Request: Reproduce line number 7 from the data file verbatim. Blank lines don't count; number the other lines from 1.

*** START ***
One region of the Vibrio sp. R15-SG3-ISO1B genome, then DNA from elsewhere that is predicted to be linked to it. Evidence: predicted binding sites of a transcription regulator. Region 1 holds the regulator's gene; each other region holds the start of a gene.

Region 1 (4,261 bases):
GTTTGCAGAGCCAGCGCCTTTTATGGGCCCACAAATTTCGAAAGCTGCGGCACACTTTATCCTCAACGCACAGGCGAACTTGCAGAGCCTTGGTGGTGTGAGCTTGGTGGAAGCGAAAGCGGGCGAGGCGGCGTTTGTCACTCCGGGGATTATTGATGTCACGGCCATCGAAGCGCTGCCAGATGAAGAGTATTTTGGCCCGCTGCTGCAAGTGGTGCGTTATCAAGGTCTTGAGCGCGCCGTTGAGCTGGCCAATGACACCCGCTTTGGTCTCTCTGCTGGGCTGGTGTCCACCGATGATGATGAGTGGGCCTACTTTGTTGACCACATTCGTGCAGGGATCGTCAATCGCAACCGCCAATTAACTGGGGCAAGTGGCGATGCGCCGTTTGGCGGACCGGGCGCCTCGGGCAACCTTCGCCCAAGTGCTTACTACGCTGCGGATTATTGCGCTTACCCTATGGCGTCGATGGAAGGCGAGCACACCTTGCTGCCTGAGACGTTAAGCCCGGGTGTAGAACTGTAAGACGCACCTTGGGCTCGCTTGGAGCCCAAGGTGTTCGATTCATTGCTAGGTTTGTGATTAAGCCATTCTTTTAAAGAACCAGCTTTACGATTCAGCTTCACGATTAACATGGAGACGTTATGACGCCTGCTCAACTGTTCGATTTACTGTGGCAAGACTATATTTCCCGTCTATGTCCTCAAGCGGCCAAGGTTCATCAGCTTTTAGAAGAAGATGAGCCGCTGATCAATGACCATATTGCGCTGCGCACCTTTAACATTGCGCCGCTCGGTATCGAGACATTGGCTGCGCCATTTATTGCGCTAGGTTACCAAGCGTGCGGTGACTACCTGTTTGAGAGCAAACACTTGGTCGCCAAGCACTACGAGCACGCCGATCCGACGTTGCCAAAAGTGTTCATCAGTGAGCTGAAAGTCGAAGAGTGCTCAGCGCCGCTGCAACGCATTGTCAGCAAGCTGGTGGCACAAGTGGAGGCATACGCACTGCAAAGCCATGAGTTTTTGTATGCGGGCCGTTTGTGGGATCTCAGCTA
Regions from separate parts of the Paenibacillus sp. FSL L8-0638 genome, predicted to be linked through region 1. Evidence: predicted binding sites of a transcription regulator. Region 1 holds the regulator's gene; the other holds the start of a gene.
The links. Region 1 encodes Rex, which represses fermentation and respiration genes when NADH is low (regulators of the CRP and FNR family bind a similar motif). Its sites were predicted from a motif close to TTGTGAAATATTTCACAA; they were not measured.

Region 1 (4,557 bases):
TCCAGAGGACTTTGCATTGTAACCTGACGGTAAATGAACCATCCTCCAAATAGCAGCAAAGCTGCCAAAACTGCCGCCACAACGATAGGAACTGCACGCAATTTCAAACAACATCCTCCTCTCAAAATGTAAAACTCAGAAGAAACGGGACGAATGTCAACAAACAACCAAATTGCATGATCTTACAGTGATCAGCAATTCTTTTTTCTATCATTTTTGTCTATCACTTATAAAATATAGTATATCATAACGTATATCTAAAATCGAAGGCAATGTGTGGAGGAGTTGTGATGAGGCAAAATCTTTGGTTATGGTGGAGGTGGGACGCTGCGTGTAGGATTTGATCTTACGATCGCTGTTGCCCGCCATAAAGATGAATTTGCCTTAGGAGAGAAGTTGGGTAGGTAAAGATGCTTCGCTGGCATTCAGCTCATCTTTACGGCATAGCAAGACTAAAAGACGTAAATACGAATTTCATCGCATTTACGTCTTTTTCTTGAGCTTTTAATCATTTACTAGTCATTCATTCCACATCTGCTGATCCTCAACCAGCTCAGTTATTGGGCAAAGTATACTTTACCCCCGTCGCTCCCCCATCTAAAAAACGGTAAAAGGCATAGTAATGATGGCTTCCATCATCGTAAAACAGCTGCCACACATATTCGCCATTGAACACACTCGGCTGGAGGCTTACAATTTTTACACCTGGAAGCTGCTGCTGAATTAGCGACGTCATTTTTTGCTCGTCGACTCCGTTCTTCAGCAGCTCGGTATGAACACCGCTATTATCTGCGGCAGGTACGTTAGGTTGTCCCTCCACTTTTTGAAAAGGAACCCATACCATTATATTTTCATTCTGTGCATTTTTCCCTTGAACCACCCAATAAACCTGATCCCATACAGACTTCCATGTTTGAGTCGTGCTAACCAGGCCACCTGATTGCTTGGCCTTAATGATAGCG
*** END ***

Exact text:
TCCAGAGGACTTTGCATTGTAACCTGACGGTAAATGAACCATCCTCCAAATAGCAGCAAAGCTGCCAAAACTGCCGCCACAACGATAGGAACTGCACGCAATTTCAAACAACATCCTCCTCTCAAAATGTAAAACTCAGAAGAAACGGGACGAATGTCAACAAACAACCAAATTGCATGATCTTACAGTGATCAGCAATTCTTTTTTCTATCATTTTTGTCTATCACTTATAAAATATAGTATATCATAACGTATATCTAAAATCGAAGGCAATGTGTGGAGGAGTTGTGATGAGGCAAAATCTTTGGTTATGGTGGAGGTGGGACGCTGCGTGTAGGATTTGATCTTACGATCGCTGTTGCCCGCCATAAAGATGAATTTGCCTTAGGAGAGAAGTTGGGTAGGTAAAGATGCTTCGCTGGCATTCAGCTCATCTTTACGGCATAGCAAGACTAAAAGACGTAAATACGAATTTCATCGCATTTACGTCTTTTTCTTGAGCTTTTAATCATTTACTAGTCATTCATTCCACATCTGCTGATCCTCAACCAGCTCAGTTATTGGGCAAAGTATACTTTACCCCCGTCGCTCCCCCATCTAAAAAACGGTAAAAGGCATAGTAATGATGGCTTCCATCATCGTAAAACAGCTGCCACACATATTCGCCATTGAACACACTCGGCTGGAGGCTTACAATTTTTACACCTGGAAGCTGCTGCTGAATTAGCGACGTCATTTTTTGCTCGTCGACTCCGTTCTTCAGCAGCTCGGTATGAACACCGCTATTATCTGCGGCAGGTACGTTAGGTTGTCCCTCCACTTTTTGAAAAGGAACCCATACCATTATATTTTCATTCTGTGCATTTTTCCCTTGAACCACCCAATAAACCTGATCCCATACAGACTTCCATGTTTGAGTCGTGCTAACCAGGCCACCTGATTGCTTGGCCTTAATGATAGCG